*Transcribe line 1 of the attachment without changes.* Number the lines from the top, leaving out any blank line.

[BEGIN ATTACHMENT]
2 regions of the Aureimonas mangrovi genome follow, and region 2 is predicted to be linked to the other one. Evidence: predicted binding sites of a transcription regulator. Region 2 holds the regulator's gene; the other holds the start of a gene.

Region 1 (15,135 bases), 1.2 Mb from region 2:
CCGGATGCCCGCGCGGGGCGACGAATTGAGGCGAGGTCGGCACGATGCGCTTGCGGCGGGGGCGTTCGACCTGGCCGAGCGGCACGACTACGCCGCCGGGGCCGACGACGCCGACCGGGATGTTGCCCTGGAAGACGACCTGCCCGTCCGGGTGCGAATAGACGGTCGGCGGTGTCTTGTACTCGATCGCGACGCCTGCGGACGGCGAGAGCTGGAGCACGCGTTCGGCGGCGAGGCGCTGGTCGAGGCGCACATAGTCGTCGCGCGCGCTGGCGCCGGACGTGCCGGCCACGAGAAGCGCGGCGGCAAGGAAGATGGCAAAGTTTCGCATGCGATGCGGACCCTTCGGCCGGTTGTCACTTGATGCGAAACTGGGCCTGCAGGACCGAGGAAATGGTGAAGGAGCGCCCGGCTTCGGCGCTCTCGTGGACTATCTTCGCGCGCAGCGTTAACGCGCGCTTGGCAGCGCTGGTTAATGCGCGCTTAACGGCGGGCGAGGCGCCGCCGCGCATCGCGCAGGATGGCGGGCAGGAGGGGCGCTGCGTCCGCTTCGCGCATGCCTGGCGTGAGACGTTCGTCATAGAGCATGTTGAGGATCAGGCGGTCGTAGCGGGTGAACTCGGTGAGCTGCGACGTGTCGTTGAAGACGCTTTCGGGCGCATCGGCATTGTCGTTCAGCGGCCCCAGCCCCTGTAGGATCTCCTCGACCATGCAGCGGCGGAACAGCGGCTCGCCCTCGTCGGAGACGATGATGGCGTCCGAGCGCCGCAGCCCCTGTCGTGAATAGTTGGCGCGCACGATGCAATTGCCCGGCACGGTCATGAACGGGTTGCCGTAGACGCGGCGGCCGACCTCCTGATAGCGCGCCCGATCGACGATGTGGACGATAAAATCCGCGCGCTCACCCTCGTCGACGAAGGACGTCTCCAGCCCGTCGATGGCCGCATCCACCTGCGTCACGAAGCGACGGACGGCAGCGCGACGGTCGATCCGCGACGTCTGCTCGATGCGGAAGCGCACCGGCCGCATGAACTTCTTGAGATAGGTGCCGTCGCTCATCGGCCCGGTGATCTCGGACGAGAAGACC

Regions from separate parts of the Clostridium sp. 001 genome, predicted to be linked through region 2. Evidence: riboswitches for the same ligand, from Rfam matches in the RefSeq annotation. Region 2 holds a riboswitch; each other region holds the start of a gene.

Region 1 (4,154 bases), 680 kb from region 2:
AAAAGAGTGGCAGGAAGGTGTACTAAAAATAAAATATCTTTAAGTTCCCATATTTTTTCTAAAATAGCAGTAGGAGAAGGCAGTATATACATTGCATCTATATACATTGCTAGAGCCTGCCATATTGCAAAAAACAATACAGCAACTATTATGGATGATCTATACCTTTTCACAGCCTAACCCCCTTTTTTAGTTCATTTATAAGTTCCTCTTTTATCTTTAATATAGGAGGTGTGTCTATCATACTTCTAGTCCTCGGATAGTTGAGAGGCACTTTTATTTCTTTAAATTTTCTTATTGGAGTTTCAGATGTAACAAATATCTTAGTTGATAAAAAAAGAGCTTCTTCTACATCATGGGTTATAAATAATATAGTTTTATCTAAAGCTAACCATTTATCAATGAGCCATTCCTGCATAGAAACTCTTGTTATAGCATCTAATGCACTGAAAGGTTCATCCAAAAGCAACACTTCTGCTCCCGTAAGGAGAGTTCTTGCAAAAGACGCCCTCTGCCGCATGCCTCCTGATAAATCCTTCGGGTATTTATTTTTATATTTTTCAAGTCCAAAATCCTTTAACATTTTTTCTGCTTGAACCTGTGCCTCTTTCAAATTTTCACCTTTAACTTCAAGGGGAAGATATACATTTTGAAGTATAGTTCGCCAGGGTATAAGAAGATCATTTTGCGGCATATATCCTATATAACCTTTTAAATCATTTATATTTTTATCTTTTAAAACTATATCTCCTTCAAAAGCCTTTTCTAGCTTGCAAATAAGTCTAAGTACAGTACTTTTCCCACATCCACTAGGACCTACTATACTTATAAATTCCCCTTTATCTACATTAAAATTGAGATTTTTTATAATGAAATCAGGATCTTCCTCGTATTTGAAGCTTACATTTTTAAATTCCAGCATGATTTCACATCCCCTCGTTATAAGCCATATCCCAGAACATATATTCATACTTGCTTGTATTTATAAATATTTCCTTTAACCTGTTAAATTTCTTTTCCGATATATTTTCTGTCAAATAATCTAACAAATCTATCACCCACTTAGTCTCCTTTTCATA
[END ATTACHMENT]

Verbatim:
2 regions of the Aureimonas mangrovi genome follow, and region 2 is predicted to be linked to the other one. Evidence: predicted binding sites of a transcription regulator. Region 2 holds the regulator's gene; the other holds the start of a gene.